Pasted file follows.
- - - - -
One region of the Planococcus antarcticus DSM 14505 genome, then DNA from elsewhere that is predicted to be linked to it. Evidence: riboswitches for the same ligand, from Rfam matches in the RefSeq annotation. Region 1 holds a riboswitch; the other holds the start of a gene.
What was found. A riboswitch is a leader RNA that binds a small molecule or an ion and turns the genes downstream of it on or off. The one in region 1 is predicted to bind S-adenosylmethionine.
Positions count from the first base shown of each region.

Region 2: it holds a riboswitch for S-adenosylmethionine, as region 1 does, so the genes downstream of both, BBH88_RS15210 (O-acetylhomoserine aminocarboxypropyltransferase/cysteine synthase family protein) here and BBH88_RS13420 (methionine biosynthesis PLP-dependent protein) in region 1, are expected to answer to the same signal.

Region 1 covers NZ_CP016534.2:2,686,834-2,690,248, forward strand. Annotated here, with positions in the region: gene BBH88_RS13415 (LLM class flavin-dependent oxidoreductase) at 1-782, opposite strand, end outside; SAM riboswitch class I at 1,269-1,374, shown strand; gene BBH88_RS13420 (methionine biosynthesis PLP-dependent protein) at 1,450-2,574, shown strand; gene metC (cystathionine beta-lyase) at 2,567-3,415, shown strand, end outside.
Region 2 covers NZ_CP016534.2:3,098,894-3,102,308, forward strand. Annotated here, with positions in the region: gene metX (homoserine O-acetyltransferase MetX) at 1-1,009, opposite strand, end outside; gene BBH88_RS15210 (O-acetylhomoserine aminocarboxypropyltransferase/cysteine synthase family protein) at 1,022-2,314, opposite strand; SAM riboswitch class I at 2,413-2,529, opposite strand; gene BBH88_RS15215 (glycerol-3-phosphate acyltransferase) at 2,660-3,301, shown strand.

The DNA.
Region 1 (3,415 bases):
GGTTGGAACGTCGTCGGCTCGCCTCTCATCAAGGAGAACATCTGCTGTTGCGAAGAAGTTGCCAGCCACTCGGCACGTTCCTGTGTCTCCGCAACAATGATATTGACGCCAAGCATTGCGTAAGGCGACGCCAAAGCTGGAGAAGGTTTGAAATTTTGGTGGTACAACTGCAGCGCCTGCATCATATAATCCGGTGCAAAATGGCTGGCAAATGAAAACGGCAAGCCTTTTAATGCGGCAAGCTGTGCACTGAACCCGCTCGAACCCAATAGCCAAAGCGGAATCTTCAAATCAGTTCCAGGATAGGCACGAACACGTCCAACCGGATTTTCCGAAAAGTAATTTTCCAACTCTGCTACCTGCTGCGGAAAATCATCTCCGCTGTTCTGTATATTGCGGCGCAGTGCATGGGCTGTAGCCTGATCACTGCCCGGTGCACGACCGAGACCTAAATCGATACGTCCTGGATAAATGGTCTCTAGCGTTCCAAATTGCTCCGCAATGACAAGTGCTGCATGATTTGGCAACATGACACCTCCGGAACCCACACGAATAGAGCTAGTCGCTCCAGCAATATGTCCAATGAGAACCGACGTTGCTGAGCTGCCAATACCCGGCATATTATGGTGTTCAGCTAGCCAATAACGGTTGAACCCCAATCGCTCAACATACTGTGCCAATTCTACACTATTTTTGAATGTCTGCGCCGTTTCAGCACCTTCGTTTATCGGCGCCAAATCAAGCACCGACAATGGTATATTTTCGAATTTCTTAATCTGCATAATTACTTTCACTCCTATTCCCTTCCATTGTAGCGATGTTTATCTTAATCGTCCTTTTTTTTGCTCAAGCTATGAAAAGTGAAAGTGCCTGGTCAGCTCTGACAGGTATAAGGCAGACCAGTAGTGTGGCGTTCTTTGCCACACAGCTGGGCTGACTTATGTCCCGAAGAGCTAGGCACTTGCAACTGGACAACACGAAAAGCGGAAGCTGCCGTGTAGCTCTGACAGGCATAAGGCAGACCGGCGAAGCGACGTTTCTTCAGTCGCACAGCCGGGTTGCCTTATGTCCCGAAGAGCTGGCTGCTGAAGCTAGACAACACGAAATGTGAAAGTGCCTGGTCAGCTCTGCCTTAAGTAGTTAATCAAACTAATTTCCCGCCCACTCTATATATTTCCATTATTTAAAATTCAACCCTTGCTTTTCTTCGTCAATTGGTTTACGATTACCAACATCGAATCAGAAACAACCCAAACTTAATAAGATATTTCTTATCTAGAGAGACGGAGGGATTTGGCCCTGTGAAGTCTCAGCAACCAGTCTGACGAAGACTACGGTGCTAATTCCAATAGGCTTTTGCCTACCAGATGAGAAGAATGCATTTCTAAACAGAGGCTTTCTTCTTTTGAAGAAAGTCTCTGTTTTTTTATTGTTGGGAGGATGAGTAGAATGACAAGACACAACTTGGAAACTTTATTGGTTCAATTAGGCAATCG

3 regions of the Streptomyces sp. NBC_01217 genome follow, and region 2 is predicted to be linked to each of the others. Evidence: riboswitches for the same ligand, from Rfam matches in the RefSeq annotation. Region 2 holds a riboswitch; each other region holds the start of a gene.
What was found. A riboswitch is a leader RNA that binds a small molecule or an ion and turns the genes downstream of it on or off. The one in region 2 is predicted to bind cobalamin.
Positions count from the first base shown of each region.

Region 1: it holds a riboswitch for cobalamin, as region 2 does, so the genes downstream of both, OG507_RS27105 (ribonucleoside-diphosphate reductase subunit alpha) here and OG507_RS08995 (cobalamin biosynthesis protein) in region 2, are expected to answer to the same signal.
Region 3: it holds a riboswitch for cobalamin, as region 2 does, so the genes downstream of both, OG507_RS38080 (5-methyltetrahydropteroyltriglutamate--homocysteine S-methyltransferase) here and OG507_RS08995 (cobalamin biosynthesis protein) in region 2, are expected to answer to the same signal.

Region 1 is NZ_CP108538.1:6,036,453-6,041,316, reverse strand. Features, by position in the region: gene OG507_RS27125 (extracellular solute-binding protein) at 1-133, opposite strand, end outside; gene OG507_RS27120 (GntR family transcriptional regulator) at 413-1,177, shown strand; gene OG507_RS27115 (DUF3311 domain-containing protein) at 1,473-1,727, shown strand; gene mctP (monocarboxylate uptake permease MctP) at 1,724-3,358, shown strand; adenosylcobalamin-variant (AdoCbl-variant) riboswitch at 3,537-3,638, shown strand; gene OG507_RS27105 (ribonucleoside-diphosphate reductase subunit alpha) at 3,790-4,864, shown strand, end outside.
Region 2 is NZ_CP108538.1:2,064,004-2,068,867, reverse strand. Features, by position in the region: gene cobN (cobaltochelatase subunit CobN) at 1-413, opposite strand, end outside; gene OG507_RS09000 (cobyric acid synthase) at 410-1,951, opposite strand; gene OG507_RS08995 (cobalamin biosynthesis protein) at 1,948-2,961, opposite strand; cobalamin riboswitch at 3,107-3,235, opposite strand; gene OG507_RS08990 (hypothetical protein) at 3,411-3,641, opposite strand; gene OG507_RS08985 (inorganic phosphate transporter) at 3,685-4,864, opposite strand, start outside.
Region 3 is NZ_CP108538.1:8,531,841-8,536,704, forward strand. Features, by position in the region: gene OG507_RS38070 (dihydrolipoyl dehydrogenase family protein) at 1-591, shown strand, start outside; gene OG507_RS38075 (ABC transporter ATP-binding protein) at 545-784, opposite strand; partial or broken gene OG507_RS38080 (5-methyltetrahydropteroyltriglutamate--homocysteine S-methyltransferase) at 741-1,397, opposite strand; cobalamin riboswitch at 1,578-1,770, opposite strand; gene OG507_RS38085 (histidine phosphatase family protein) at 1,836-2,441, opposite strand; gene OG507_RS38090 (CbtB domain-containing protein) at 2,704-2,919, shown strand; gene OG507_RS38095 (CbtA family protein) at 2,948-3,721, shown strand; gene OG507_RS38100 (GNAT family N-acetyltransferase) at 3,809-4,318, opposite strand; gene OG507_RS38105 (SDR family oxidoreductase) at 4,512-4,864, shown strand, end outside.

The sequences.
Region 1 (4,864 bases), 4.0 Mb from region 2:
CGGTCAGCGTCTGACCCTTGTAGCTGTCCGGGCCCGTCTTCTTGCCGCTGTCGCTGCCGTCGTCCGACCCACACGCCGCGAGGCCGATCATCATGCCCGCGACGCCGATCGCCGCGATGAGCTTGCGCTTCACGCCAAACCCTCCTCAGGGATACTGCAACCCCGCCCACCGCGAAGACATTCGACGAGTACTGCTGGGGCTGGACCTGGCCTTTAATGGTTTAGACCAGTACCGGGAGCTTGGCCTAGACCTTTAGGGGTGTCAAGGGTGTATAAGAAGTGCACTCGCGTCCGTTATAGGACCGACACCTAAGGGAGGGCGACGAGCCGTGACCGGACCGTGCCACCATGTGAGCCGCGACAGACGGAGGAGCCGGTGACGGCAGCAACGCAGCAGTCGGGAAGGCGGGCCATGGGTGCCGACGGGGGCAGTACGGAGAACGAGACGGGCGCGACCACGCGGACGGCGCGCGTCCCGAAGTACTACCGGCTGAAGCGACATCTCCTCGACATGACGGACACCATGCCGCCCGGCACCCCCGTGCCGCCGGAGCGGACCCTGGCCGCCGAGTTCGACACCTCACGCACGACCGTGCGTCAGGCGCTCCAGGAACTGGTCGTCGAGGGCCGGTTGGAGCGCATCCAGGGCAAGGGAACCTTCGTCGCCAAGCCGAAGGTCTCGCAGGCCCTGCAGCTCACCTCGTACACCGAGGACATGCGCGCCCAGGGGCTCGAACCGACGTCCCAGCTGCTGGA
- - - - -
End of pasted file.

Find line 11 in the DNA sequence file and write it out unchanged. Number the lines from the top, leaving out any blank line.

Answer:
What was found. A riboswitch is a leader RNA that binds a small molecule or an ion and turns the genes downstream of it on or off. The one in region 2 is predicted to bind cobalamin.